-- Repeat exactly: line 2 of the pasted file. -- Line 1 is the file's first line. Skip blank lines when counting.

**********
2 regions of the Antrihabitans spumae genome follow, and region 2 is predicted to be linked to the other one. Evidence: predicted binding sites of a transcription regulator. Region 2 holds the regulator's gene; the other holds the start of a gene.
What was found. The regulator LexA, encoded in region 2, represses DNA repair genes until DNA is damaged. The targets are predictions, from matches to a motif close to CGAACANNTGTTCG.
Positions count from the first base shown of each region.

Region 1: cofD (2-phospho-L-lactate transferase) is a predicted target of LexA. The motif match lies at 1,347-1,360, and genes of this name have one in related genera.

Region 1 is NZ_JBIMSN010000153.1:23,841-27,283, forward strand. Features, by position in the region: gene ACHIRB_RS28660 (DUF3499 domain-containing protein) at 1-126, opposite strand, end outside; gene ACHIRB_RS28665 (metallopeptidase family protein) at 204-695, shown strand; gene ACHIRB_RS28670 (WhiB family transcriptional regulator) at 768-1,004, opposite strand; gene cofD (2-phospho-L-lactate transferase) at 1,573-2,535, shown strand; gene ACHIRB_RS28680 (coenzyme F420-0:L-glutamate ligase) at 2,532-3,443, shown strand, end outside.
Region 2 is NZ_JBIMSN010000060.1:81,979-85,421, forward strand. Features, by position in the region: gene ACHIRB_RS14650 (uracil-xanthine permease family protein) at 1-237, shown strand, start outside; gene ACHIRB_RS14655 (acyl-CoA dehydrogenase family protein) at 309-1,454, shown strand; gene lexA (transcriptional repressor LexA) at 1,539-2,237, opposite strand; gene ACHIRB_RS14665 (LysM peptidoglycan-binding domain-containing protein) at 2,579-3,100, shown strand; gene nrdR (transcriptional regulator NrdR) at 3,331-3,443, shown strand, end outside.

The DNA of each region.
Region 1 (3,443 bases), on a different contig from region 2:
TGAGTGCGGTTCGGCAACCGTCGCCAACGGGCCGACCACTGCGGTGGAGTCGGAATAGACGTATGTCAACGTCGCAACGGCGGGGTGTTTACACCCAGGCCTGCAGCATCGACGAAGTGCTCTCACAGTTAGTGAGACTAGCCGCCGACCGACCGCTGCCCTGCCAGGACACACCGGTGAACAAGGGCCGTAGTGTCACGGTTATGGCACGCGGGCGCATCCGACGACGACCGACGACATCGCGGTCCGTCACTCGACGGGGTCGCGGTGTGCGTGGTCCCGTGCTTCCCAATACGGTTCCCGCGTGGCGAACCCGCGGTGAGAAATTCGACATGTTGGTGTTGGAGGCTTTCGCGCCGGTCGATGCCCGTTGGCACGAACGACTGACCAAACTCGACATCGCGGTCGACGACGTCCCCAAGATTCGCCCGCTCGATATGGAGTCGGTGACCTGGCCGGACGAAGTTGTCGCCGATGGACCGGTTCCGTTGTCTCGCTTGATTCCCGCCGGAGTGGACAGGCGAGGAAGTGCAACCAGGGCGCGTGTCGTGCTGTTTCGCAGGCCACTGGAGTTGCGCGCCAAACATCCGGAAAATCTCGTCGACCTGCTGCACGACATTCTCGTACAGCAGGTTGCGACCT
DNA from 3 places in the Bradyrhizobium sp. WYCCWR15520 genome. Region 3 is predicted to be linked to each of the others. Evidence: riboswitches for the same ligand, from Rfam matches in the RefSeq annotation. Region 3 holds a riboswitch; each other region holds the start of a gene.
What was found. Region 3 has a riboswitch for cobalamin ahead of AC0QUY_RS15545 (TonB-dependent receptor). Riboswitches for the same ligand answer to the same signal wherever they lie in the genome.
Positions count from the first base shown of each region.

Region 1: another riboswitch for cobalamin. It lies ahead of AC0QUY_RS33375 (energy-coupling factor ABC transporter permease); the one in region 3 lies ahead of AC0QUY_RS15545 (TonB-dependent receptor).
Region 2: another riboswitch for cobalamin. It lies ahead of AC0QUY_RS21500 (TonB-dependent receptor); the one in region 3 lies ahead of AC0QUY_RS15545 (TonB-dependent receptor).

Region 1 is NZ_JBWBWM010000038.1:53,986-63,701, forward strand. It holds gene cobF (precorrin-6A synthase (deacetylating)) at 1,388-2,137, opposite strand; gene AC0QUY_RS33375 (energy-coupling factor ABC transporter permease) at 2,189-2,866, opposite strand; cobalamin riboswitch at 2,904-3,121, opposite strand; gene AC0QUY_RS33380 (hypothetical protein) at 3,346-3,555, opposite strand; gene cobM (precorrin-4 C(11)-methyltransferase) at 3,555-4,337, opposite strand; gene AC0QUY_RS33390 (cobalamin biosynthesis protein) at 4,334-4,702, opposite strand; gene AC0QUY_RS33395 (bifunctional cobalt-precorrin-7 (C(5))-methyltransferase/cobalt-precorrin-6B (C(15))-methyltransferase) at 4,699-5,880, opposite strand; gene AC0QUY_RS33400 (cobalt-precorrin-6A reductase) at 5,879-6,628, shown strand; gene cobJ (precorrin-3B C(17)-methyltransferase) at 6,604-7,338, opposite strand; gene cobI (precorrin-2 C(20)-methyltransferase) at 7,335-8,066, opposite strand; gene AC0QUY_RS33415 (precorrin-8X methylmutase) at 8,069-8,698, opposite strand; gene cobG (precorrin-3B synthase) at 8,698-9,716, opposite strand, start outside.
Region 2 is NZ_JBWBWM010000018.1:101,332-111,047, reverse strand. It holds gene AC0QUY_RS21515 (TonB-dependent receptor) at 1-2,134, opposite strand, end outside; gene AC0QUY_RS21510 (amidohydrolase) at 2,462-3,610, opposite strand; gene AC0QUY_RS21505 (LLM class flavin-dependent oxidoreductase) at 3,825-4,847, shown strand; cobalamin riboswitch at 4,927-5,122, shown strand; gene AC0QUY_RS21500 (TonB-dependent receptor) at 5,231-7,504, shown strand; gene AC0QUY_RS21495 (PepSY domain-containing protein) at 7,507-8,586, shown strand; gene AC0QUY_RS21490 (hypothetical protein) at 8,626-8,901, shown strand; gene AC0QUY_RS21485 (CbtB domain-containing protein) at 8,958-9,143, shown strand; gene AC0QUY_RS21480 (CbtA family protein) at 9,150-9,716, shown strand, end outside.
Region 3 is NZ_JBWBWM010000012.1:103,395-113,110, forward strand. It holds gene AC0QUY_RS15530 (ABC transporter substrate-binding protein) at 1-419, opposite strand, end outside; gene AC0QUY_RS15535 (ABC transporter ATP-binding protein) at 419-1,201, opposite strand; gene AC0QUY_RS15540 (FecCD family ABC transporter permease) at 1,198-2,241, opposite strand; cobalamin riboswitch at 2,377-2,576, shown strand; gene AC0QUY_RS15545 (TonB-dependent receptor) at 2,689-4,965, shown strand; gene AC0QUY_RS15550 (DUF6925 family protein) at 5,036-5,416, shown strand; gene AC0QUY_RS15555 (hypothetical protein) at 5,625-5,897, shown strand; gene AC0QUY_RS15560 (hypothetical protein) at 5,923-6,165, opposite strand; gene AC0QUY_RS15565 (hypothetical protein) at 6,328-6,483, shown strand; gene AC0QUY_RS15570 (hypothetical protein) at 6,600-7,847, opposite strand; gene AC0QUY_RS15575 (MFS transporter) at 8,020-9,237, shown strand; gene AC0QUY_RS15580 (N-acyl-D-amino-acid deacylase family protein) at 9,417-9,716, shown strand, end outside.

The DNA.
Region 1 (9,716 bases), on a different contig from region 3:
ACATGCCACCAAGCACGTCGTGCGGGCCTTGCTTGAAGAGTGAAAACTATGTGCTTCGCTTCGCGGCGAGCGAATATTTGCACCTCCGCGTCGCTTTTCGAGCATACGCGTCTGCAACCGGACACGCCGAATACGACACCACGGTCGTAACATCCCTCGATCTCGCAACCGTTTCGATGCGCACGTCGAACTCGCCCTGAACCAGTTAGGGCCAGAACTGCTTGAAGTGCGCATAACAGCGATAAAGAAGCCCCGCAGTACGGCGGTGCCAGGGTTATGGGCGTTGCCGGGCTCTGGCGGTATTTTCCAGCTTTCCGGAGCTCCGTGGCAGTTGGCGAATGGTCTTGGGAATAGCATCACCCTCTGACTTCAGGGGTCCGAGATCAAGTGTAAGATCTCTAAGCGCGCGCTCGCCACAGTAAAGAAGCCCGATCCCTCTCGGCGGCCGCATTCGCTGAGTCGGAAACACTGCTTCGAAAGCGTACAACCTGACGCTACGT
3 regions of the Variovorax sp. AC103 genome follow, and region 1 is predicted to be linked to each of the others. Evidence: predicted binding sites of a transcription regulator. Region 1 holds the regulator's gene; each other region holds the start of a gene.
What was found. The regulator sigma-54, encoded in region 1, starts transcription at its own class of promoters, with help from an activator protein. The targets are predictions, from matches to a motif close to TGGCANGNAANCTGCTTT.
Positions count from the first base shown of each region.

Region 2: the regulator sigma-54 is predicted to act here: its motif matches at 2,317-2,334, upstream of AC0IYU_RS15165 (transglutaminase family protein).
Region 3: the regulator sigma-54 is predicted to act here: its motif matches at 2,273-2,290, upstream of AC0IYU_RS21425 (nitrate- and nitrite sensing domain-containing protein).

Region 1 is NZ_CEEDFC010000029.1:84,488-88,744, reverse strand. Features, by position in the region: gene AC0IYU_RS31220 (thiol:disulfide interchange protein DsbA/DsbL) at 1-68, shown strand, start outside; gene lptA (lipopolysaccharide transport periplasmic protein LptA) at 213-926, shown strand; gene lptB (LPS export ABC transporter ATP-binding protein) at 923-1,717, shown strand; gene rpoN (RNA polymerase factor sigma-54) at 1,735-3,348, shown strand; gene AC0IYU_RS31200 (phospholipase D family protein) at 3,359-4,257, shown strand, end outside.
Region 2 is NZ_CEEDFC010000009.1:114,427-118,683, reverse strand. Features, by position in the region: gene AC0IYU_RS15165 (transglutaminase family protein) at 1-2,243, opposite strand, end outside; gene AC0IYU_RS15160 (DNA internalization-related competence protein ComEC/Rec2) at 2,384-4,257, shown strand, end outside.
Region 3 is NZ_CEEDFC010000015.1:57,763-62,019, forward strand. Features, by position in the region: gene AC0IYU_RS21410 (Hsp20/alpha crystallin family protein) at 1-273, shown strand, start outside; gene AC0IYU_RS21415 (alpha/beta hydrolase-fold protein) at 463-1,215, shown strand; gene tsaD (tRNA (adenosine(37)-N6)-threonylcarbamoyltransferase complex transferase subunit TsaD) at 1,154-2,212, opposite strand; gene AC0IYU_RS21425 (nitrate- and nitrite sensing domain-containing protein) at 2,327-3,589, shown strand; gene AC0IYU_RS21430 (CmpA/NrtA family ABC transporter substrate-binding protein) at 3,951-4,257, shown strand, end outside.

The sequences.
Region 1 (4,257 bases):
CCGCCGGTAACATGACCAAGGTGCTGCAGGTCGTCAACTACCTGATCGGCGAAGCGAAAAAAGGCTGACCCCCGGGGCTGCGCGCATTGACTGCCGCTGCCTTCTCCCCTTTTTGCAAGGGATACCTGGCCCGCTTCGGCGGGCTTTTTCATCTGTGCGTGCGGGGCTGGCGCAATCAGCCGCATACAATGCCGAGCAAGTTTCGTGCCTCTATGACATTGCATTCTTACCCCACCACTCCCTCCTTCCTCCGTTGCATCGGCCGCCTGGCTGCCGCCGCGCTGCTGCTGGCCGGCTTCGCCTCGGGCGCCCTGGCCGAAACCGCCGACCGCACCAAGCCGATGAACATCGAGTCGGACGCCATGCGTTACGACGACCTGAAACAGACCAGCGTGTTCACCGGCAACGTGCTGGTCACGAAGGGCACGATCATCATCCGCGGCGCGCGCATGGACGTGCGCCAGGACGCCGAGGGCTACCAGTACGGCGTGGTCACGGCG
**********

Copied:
What was found. The regulator LexA, encoded in region 2, represses DNA repair genes until DNA is damaged. The targets are predictions, from matches to a motif close to CGAACANNTGTTCG.